By GWEN OREL
There was the time D.D. Jackson bumped into drummer Victor Jones at the Maplewood pool. Then there was the time Jackson, a jazz pianist who was performing with The Roots, the house band on The Tonight Show, realized one of the band lived in Maplewood — and bummed a ride home.
Since the Emmy-Award-winning performer moved to New Jersey from Queens six years ago, he’s found that many of his peers live here too.
Of course, he knew that some did: he’d been working for decades with Montclair’s Pheeroan AkLaff, jazz drummer and the co-founder, with Chris Napierala, of Seed Artists.
Jackson’s recent album “Live at Freedom of Sound” was recorded during the “Freedom of Sound: Percussion” festival in Montclair this past May.
He will perform at a Seed Artists piano festival next spring (the exact date has not yet been established). He’ll be conducting some of his own pieces at a concert on Nov. 26 at Brooklyn’s Tow Center for the Performing Arts.
“Freedom of Sound” is Jackson’s 13th album, but his first live album as a leader.
The CD came out in September, but it’s been having a soft release, and Jackson will probably have events around it this coming summer.
Last May’s festival honored Montclair drummer Andrew Cyrille, America’s first Jazz Laureate. It was a partnership between Seed Artists and Montclair Public Library.
Piano is a percussion instrument, and Jackson describes his playing as having a particularly percussive drive to it.
He hadn’t intended to record his festival playing for release, but he always documents his playing. He tells his students to do the same, because while basic melodies and chords are composed, improvisations and what happens in the moment is not, and you might do something worth saving for later. “All bets are off,” he said about what happens in performance.
There was no elaborate set-up for the recording, and he had expected to have it primarily as a record. But then he heard the recordings — and decided to make an album instead.
The day of the festival he was in a particularly good mood because it was the day after he’d won his second Emmy, for Best Song for the animated PBS children’s show “Peg + Cat.”
The Freedom of Sound Percussion Festival took place at Glenfield Middle School. “It turned out surprisingly well. And I realized that I’d never really captured what it feels like to play in that type of situation, not in a controlled studio situation.”
Jackson has a studio in his Maplewood home, with sound-directing panels, keyboards, drums, ukulele, guitar, and his latest Emmy, sitting proudly on a speaker. He teaches jazz keyboards there to students who play piano (but not necessarily jazz), and also teaches jazz and media scoring at Brooklyn College.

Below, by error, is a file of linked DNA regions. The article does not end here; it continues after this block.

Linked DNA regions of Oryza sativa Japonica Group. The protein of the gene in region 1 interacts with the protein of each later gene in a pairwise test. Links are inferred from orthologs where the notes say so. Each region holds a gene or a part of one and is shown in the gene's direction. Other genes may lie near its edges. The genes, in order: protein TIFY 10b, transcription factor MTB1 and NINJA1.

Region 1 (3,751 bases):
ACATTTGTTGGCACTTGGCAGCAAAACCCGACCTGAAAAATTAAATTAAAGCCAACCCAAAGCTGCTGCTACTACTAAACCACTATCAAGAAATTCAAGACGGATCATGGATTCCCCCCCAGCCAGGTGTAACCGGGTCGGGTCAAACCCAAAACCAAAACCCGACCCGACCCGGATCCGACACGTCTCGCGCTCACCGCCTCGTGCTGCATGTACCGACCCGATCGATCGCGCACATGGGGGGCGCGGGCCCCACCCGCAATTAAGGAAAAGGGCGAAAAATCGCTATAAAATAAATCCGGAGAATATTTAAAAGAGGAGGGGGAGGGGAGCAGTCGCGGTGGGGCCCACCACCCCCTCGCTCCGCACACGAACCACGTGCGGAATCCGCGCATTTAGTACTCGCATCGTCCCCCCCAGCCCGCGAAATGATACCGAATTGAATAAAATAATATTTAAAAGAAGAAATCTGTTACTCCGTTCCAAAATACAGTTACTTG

(He wrote the music; someone else wrote the lyrics.) So he was in a terrific mood the day of the festival. Right now he’s writing for the animated series “Clifford the Big Red Dog,” which is returning to PBS.
He’s recorded albums on major labels, and on some smaller ones, including the Canadian label Justin Time. (Jackson is originally from Canada.) However “Live at Freedom of Sound” is self-produced. So many labels have gone under that it’s just as meaningful and regular for artists to self-produce today, especially when they are already established, he said.
One of the reasons he wanted to do it was that his career in recent years has been much more focused on his television work, and this would put him out there again as a musical artist. “I’ve been off the map for quite some time,” he said.
He’s toured the world many times as a musician, but has settled down to raise his children Jarrett, 13, and Aria, 10, in the suburbs. “They became the perfect target audience,” Jackson said, smiling. And one of their dad’s songs even went viral. “There’s a video called ‘Marvie’s Song!’ that has something like three million views on YouTube. It gives my kids instant street cred.”
Jackson’s wife, Elizabeth, works in publicity for Luna Stage in West Orange.
The desire to get out a little more has worked: he’ll be touring Europe in April with saxophonist James Brandon Lewis.
“He has an almost humbling reverence for the previous generation, which I’ve suddenly become,” he said, laughing. “I was the youngest star when I started.”